The Next Big Thing is a 'blog hop' a sort of chain letter where one author tags another and so on. I have been tagged by the wonderfully inventive author Joan Szechtman who has written a series of novels about Richard III set in the present day - the King is whizzed forward in time during the last seconds of his life. Many of you will already be aware of Joan's work - which I thoroughly recommend - but anyone who is not can catch up with her on her website or her Blog.

Now, as part of this experiment, I have to answer some questions:

What is the working title of your next book?

Alianore Audley and the Holy Grail. Sometimes I vary this by referring to it as Alianore II, but it's the same work.

Where did the idea come from for the book?

From the workings of an insane brain. Seriously, I realised that although in theory The Adventures of Alianore Audley covered all my character's active life, there were within it many blank years. What clever people call lacunae. I've already published one short story in the Ricardian Bulletin that was set in one of these 'gaps'. So it wasn't a massive step to find another, longer period that could be filled. That year looks like being 1479, though it isn't quite definite yet. I might bring it forward a year, depending on how the plot works (or doesn't). Snag with shifting years though is then you have to go back and check everything all over again! Was the Abbot of Bogland Abbey still the same guy, and so on. You see, I do really try to get things right, even though in a light-hearted work like this I could take a more relaxed attitude. But then I wouldn't be me. I'd be someone else, and probably a lot richer and better-known. I might even go about presenting myself as an historian!

What genre does your book fall under?

Demented Historical Fiction. Humour. Fantasy. Parody. All of the above. Actually, it is probably more accurate than some Historical Fiction that has been published lately.

What actors would you choose to play the part of your characters in a movie rendition?

If anyone wants to make a movie and send me a large cheque they can cast whom they like! Difficult question. I think Celia Imrie would make a brilliant, older Alianore looking back over her life. I can't really think of anyone to play the younger Alianore - Honeysuckle Weeks perhaps, as she could certainly do the upper class Englishwoman bit. I imagine Roger Beauchamp as a bit like Richard Armitage to look at. But this casting game is too tough for me; I'd prefer to leave it to the experts, because I think casting Alianore would end up as a bit like the search for Scarlett O'Hara.

What is the one sentence synopsis of your book?

A crazy romp through the back corridors of Yorkist England - and Wales.

Will your book be self-published or represented by an agency?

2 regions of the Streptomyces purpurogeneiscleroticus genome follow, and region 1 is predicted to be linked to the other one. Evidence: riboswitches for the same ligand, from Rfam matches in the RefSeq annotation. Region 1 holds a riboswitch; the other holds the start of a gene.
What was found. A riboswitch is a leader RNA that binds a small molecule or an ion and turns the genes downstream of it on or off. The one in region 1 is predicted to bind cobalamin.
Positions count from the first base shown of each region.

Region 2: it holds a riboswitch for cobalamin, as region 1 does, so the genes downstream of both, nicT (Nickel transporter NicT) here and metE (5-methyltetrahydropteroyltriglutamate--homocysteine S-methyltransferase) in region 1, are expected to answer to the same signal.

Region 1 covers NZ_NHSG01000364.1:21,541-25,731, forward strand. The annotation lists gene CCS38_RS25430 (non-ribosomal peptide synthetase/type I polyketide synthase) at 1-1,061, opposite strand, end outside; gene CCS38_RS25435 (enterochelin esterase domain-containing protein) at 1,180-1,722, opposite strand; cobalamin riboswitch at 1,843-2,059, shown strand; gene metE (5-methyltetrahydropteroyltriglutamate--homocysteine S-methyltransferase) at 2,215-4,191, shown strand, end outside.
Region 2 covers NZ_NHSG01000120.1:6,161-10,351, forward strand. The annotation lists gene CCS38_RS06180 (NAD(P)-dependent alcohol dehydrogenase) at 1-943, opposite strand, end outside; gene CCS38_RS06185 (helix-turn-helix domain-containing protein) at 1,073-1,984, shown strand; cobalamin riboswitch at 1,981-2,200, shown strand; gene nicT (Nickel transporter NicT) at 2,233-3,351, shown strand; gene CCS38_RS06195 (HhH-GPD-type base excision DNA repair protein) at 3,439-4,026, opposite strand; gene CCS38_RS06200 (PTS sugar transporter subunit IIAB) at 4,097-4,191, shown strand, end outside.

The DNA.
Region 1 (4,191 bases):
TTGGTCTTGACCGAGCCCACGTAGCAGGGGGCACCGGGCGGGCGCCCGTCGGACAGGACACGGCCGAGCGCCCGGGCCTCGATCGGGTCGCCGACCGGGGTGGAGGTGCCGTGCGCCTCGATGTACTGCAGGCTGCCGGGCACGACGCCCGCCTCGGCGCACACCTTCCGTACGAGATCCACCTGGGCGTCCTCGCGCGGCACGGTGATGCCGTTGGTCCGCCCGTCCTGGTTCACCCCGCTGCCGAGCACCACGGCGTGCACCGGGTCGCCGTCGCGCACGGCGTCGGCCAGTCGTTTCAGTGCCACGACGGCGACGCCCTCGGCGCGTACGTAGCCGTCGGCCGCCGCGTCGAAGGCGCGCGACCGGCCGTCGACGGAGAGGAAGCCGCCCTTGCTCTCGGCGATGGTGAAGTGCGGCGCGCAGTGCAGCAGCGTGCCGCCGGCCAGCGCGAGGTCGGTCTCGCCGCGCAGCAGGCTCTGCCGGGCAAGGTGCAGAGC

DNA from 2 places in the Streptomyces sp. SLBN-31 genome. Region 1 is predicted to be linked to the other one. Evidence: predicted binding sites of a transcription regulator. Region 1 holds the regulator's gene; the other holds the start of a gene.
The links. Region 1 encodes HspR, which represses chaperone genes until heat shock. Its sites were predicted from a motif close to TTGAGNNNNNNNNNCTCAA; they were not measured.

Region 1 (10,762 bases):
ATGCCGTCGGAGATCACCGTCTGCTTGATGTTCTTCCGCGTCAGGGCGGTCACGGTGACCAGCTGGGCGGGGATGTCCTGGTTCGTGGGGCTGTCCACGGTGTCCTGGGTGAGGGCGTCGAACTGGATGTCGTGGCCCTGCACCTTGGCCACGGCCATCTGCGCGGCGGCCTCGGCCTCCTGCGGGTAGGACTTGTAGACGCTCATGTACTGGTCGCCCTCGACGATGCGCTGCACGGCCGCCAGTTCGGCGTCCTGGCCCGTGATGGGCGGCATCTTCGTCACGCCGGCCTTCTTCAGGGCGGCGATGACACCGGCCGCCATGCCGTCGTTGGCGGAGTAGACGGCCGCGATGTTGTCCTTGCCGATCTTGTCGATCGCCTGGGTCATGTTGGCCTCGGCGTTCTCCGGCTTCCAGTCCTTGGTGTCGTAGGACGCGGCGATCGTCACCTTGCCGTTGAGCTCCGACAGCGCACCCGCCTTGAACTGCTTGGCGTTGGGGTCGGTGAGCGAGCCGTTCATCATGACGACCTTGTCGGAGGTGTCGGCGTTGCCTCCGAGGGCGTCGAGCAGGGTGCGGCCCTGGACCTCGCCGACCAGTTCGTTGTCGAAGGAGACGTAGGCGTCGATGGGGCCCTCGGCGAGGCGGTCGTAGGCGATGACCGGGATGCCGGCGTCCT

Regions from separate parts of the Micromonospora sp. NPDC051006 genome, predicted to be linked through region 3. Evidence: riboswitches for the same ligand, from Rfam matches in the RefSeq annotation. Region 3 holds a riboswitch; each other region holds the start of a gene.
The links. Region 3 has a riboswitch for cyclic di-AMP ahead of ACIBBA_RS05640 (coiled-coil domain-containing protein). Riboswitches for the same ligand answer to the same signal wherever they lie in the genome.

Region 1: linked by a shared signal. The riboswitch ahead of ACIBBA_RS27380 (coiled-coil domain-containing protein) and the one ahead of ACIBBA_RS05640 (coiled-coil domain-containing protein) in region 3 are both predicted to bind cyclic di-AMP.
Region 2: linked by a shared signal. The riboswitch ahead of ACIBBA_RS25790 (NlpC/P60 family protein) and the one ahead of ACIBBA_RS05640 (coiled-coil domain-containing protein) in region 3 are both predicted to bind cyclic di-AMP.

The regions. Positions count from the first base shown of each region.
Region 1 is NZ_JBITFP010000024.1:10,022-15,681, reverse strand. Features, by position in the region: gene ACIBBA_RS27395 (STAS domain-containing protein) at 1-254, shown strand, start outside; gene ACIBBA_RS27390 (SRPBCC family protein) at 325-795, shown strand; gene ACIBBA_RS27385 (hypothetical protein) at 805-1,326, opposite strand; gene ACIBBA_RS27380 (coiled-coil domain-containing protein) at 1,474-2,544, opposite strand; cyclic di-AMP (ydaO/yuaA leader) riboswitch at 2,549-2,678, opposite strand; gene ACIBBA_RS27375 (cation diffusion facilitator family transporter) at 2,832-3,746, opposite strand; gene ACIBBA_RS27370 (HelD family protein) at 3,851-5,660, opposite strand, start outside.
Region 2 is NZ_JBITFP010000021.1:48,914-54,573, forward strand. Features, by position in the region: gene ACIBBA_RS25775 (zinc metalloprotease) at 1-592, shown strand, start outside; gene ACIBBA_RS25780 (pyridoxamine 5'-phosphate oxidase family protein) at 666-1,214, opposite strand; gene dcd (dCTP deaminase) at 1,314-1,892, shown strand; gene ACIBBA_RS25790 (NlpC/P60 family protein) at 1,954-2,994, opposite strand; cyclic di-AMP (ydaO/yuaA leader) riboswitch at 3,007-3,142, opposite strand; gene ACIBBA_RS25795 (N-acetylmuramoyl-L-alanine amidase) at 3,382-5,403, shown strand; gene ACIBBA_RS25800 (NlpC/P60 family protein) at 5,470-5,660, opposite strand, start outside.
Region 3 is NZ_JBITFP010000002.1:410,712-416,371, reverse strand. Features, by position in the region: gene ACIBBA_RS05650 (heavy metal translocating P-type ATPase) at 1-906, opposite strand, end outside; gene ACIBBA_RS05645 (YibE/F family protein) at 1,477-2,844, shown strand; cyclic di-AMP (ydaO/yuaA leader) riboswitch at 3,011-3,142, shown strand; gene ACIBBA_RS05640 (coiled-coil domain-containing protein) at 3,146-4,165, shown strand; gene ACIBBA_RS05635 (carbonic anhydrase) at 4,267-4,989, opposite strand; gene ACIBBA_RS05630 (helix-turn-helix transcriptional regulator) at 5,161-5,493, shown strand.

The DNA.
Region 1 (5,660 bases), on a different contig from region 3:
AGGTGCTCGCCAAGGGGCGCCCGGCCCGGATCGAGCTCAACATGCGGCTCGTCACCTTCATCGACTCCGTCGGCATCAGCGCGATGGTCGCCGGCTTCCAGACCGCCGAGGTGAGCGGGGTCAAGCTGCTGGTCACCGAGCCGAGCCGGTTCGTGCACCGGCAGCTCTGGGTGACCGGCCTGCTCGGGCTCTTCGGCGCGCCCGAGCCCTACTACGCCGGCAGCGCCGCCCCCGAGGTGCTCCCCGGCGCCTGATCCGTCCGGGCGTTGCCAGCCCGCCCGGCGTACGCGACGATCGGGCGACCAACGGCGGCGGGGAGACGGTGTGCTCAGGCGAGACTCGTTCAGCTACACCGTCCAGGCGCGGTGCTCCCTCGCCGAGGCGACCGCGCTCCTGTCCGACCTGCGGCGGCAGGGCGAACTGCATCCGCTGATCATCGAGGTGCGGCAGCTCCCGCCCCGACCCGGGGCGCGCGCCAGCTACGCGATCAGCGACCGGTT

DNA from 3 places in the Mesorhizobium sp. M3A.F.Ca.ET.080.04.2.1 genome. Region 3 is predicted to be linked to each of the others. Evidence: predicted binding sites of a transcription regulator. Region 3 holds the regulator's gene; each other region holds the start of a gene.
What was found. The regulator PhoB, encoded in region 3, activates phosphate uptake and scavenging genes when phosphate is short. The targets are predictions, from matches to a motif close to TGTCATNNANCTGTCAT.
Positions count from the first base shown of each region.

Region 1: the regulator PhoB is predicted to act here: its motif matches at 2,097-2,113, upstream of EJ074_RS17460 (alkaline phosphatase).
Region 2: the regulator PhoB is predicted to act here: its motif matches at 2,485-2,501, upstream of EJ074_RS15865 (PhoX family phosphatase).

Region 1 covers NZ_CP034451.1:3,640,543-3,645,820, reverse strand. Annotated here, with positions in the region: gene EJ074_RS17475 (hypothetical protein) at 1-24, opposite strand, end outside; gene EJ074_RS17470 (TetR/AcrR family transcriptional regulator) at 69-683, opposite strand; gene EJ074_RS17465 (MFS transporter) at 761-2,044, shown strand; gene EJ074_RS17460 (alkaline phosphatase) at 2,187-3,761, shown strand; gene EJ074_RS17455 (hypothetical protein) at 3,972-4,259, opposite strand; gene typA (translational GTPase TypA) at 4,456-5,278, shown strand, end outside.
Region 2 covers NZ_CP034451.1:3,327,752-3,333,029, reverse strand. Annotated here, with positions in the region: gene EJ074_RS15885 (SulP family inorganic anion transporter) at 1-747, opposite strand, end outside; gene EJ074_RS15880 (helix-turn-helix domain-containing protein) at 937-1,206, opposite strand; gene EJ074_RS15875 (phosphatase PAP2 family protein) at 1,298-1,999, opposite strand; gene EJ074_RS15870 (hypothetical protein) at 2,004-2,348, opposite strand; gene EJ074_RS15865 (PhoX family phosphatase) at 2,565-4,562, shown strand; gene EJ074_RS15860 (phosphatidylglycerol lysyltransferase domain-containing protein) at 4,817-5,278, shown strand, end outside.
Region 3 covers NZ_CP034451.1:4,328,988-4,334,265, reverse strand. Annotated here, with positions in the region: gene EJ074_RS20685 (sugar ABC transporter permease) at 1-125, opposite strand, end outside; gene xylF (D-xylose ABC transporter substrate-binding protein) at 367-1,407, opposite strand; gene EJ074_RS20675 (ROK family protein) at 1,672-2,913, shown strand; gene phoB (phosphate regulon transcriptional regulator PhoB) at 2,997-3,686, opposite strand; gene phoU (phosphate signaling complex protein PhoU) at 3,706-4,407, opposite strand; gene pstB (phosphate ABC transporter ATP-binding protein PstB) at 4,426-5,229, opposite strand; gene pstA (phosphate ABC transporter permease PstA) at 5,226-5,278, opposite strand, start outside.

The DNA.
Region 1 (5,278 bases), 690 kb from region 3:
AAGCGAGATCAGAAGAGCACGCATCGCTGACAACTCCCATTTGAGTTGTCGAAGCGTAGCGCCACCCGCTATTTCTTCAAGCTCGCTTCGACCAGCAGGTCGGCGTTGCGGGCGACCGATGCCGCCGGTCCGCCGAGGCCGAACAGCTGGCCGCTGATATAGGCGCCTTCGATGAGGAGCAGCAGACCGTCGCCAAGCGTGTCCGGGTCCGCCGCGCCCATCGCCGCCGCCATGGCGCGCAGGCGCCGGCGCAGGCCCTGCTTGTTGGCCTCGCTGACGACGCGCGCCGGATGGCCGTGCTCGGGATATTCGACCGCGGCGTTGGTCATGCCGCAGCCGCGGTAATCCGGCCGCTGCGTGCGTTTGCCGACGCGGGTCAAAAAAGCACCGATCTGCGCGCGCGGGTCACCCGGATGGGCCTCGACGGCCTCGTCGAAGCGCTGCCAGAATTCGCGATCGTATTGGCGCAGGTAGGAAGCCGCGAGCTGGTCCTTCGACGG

Almost certainly self-published. I am however open to offers and large cheques. I believe in the saying 'never say never.'

How long did it take you to write the first draft of the manuscript?

Wrong tense - I'm still writing it. Simple answer - too long. It suffers from my unique combination of obsession with historical accuracy (as to details) and acute literary laziness. I hope to get it finished by Summer 2013. God willing.

What other books would you compare this to within your genre?

I wouldn't, except The Adventures of Alianore Audley. Or maybe The Daisy and the Bear by Karen Clark. (Which by the way, I highly recommend if you enjoy a laugh about the era.) Karen and I seem to be the only people who have attempted humour set around the Wars of the Roses.

Who or what inspired you to write this book?

One or two people who suggested that I might still be able to wring some more out of Alianore. Alianore herself, to a point. She is great fun to work with!

What else about the book might pique the reader's interest?

To be honest, I doubt anyone will want to read it unless they are already fairly keen on the Yorkist era. It will help them 'get' the jokes. However, perhaps this book will be seen as a bit more off the beaten track than Alianore's orginal adventure. There will certainly be surprises!

The following authors have kindly agreed to participate in the Next Big Thing. Their posts should be up on the 19th December and I hope you will visit them and enjoy what they have to say. They have one thing in common - they are excellent writers whose works I have thoroughly enjoyed.

Barbara Gaskell Denvil  Barbara is a relatively recent recruit to the circle of authors who write novels about the 15th Century. She is a wonderfully inventive and original writer whose works will delight anyone interested in this era. Humour mixes with dark moments in her stories and her descriptions are to die for! When reading her work I have at times been reminded of Juliet Merkle Riley and at others Dorothy Dunnett. 'Nuff said!

Susan Higginbotham Susan is now a very well-established and highly-regarded novelist with a number of works covering the period from the early 14th Century to the 16th Century. My only grumble about her 15th Century work is that she tends to favour the Lancastrian perspective, but that does make a refreshing change from those authors who seem to want to canonise Richard III. And I forgive her much for writing positively about the Despensers! As with Elizabeth Chadwick and Sharon K. Penman, with whom she can reasonably be compared, you may be sure that anything Susan writes has been thoroughly researched. She also has an excellent website.